Molecular Therapy

Prenatal Delivery of a Therapeutic Antisense Oligonucleotide Achieves Broad Biodistribution in the Brain and Ameliorates Angelman Syndrome Phenotype in Mice

Wan Du, MD, PhD - April 11, 2024

Read our monthly summary of a Molecular Therapy article from the April issue of The Vector.

Angelman syndrome (AS), a neurodevelopmental disorder appearing early in life, results from mutations within the 15q11–13 region, with symptoms such as irregular gait, intellectual challenges, and seizures. It impacts multiple genes, with particular emphasis on the imprinted gene UBE3A, responsible for producing the E3 ubiquitin ligase protein 3a (UBE3A). Disruption of the maternal allele of UBE3A leads to impaired neuronal function. This paternal UBE3A suppression is mediated by a nuclear-localized long non-coding RNA called UBE3A antisense transcript (UBE3A-AS). In terms of the early onset of AS, administering therapy to the fetus offers advantages like halting irreversible organ damage, reaching neurons during a phase of heightened blood-brain barrier (BBB) permeability, and promoting tolerance to proteins within the fetal environment. Among various gene therapy techniques, antisense oligonucleotide (ASO) emerges as a safe and efficient strategy for treating a spectrum of disorders, circumventing potential toxicities associated with genomic integration seen in viral vectors. Using a gapmer ASO to degrade the UBE3A-AS transcript can potentially reactivate the intact paternal UBE3A allele, offering a route to genetic rescue for AS.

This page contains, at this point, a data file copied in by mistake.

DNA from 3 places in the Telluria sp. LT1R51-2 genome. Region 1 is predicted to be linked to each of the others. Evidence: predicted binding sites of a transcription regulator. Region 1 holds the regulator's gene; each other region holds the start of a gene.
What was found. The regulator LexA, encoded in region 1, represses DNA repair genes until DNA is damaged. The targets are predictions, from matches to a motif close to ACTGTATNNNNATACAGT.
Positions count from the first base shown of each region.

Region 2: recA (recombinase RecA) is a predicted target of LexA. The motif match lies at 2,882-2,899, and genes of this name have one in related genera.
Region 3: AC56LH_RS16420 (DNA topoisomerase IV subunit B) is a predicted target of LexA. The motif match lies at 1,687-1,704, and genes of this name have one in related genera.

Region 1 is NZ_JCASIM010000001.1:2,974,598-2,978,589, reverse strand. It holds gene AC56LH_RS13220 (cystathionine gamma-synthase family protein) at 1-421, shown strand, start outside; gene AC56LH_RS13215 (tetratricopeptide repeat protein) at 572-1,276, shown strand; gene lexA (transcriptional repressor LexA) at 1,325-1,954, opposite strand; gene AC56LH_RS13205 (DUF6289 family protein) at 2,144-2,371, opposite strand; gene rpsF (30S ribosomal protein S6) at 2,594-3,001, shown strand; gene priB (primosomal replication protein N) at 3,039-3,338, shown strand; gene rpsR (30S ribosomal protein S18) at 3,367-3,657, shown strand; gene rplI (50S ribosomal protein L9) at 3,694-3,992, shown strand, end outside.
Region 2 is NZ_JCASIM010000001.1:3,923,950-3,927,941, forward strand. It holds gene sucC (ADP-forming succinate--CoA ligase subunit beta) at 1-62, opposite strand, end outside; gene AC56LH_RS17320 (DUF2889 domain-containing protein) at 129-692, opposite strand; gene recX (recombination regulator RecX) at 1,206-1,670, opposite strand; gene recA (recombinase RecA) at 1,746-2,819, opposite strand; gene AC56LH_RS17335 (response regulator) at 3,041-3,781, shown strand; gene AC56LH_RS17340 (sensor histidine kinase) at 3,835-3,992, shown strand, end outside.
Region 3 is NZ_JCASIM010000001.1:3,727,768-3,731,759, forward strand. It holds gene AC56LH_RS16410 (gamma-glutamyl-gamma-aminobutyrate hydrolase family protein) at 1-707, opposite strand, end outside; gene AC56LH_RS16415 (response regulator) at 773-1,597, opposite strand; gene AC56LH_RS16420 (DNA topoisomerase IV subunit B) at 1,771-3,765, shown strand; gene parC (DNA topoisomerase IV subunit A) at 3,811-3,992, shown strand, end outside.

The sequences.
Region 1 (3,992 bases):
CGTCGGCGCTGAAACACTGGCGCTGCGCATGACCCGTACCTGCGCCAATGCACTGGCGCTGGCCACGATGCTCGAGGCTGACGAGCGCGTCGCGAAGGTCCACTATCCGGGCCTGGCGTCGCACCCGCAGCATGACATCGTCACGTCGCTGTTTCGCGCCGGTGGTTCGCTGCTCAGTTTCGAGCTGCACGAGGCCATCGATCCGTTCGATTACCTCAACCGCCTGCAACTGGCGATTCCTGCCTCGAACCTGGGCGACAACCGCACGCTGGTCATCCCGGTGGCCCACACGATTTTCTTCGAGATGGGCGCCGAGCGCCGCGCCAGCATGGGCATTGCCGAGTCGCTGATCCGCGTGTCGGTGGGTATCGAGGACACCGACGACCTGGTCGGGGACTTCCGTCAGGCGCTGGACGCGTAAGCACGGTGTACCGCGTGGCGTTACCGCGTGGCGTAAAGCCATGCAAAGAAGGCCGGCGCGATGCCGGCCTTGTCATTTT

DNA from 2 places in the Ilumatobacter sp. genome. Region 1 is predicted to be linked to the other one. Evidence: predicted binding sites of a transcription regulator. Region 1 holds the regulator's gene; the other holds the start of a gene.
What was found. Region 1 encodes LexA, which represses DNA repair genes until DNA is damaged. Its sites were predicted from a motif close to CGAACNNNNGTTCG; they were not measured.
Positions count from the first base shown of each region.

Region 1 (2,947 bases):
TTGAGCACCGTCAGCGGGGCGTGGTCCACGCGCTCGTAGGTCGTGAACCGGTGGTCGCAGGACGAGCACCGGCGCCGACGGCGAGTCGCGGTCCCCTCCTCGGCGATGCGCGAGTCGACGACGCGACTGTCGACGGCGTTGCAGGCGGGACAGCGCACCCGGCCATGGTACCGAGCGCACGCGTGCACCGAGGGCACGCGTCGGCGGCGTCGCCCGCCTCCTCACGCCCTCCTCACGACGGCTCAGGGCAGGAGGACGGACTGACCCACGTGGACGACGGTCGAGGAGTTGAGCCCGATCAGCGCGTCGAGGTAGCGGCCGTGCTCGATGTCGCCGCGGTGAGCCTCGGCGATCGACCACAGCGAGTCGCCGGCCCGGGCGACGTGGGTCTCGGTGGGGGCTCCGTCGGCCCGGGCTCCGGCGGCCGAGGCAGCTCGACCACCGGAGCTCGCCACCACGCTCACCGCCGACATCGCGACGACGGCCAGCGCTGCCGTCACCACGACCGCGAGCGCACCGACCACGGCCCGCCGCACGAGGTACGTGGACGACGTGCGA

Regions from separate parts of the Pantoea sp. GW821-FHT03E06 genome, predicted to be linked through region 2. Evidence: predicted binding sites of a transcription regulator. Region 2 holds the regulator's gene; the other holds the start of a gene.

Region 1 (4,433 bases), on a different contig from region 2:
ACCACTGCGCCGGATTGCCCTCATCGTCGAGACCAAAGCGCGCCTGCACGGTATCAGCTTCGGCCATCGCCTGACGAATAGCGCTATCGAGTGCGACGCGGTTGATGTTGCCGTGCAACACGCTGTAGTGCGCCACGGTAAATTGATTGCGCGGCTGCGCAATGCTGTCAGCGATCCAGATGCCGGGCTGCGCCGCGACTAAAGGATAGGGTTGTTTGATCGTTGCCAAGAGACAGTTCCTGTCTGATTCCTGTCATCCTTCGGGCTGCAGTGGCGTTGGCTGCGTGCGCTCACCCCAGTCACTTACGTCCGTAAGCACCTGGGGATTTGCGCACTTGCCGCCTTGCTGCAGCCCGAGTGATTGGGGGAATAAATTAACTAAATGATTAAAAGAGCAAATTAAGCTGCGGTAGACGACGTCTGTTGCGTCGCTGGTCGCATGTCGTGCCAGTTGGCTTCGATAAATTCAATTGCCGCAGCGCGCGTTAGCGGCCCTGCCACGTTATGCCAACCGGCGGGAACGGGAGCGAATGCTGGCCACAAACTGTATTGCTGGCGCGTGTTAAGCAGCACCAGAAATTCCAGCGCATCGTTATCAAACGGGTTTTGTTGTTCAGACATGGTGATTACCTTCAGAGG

The authors in this study used a mouse model harboring a Ube3a-YFP allele, which serves as an indicator of ASO activity directed at the intended target, to investigate the safety, distribution in the body, and effectiveness of ASO delivery in utero. They indicated that administering ASOs prenatally through intracerebral (IC) or intra-amniotic (IA) injections leads to extensive delivery to neurons in both the brain and spinal cord. Delivering the ASO in utero, IC injection led to dose-dependent activation of paternal Ube3a. Additionally, in a mouse model of AS, delivering the ASO in utero resulted in the successful restoration of UBE3A levels. Remarkably, systemic biodistribution and significant UBE3A reactivation throughout the brain were also observed following IA injection. The findings of UBE3A restoration throughout the brain holds significant implications for AS patients. The loss of UBE3A impacts neurons across all brain regions, particularly affecting the cortex and hippocampus, leading to profound functional deficits. Therefore, the findings of widespread ASO distribution in the central nervous system (CNS), reinstatement of UBE3A in critical brain regions following both IA and IC injections, along with behavioral improvements during the accelerating rotarod and fear conditioning tests, suggest a promising therapeutic potential in humans. Motor learning impairments, a severe symptom in individuals with AS, are a well-established phenotype in the AS mouse model and are likely linked to cognitive deficits in learning ability. The ASO treatment in the study effectively improved this phenotype and produced behavioral patterns similar to those observed in WT mice, highlighting the potential therapeutic benefits of early ASO administration.

Taken together, this study offers a new approach for early intervention in Angelman syndrome using the ASO, highlighting two potential prenatal administration routes. Moreover, the effective delivery of a therapeutic ASO into neurons extends to implications for developing clinically viable prenatal treatments for various neurodevelopmental disorders beyond AS.

Wan is Junior Editor of The Vector and a postdoctoral research fellow at Mass Eye & Ear/Harvard Medical School.

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